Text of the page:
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Maui 2007  
 
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Dives 52-62 took place in Maui from April 21st to April 26th 2007. Lahaina Divers hosted the Handicapped Scuba Associationís first trip to Maui; which I am very glad to have been a part of. I was impressed with the expensive handicapped renovations done to the hotel we stayed at (the Royal Lahaina) and to the boats we were diving off. Using the facilities in the hotel was expected, even though some of the accommodations there had only been completed the day before the first wheelchair users arrived. The large dive boats were modified so that we wheelchair users could use the spacious heads (lavatories) thereby speaking volumes about the concern and generosity of Lahaina Divers.

 

In the short three years Iíve been diving, I donít think Iíve ever met one boat captain that was less than stellar. The Lahaina Divers boat Captain is named Dan and he is no exception. His skill in both boat handling and crew management is awesome. His communication skills are great; which compliments his thorough and inexhaustible knowledge of the dive sites he has been showing divers for close to thirty years. Perhaps the most astounding quality of Captain Dan is that on several occasions he donned mask and (possibly?) flippers to come down to where we were diving. His free style diving closely resembles that of the dolphins he no doubt has communed with. This man truly swims like a dolphin when he comes down to say hello to those of us divers who, by comparison, are confined by our bulky equipment.

 

The boat crew also was smart when it came to assisting all the handicapped divers in our group. No matter what the ability level of our group, from the very paralyzed to the moderately paralyzed, the boat crew exercised respectful assistance and tasteful hospitality. We each were made to know we were all completely welcome in every aspect of our diving requirements. From getting us onboard to pulling us each out of the water, this crew is the best Iíve seen to date. Their techniques are truly a model for an industry standard in both safety and convenience.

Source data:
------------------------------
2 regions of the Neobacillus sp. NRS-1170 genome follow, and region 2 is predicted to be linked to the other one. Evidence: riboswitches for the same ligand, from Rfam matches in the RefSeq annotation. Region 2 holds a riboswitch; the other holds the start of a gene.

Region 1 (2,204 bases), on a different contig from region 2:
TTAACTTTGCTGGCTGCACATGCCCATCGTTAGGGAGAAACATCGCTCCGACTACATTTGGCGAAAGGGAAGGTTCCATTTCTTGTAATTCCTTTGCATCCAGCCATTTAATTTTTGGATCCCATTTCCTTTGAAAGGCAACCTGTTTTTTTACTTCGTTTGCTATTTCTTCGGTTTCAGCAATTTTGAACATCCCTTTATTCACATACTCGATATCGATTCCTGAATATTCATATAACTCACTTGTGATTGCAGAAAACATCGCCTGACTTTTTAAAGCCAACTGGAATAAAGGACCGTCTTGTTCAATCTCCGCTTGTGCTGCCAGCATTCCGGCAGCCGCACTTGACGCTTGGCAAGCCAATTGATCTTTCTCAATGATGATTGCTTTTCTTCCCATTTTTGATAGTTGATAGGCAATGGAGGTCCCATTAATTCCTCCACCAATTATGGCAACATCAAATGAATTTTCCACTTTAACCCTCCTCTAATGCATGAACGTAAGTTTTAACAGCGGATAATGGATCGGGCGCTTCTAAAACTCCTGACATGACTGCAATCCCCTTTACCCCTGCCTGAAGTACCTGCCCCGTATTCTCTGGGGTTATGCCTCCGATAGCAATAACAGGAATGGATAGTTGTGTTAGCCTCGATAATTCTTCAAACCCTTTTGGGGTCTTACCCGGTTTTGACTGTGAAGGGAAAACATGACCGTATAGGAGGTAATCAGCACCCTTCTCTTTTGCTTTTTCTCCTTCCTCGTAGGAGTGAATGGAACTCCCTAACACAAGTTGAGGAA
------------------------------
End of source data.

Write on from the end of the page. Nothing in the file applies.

The divingóMaui in late April is perfect. We may have arrived about ten days too late to spot the whales we hoped for but we could still hear them calling each other in the distance. The weather was what Iíve come to expect in Hawaii, perfect. The water temp was also consistent with my other Hawaiian dives, meaning that the winter temperature was still a comfortable 76 degrees or better for all dive sites. For our group, the Captain was kind enough to show us dive sites that were not only of great interest from a divers perspective but also dive sites that were suitable for handicapped divers. By this I mean that the sites we went to had very little current and were usually 79 degrees or better. For me to experience nearly no current in Hawaii is truly a pleasant surprise, perhaps there was some Divine Intervention in play as well.

 

I went on this trip not so much to have a vacation, though that was certainly achieved, but mainly to work on some specific dive skills. In the months leading up to the trip, I was looking through the HSA requirements for Advanced Scuba Diver because I wanted to be prepared for the first dive trip of the season. I wanted to work on skills that I was weak on. Skills that I knew needed improvement. I knew I would have the privilege of being with Jim Gatacre and that was important to me. From diving under his tutelage last June in Bon Aire, I had already discovered how knowledgeable he is in all things related to handicapped scuba. It is my firm belief that no one on planet Earth knows more about handicapped scuba than Jim and I wanted to learn as much as possible from him on this trip. Starting with fish identification I studied my previous dive log entries to familiarize myself with what types of creatures to expect. The HSA requirements state that I needed to know the ecological niche that various creatures occupied. I needed not only to identify them but also to know what behavior to expect from them. This homework really made my dives more enjoyable because I was able to identify more fish than if I had just shown up and didnít know what to expect.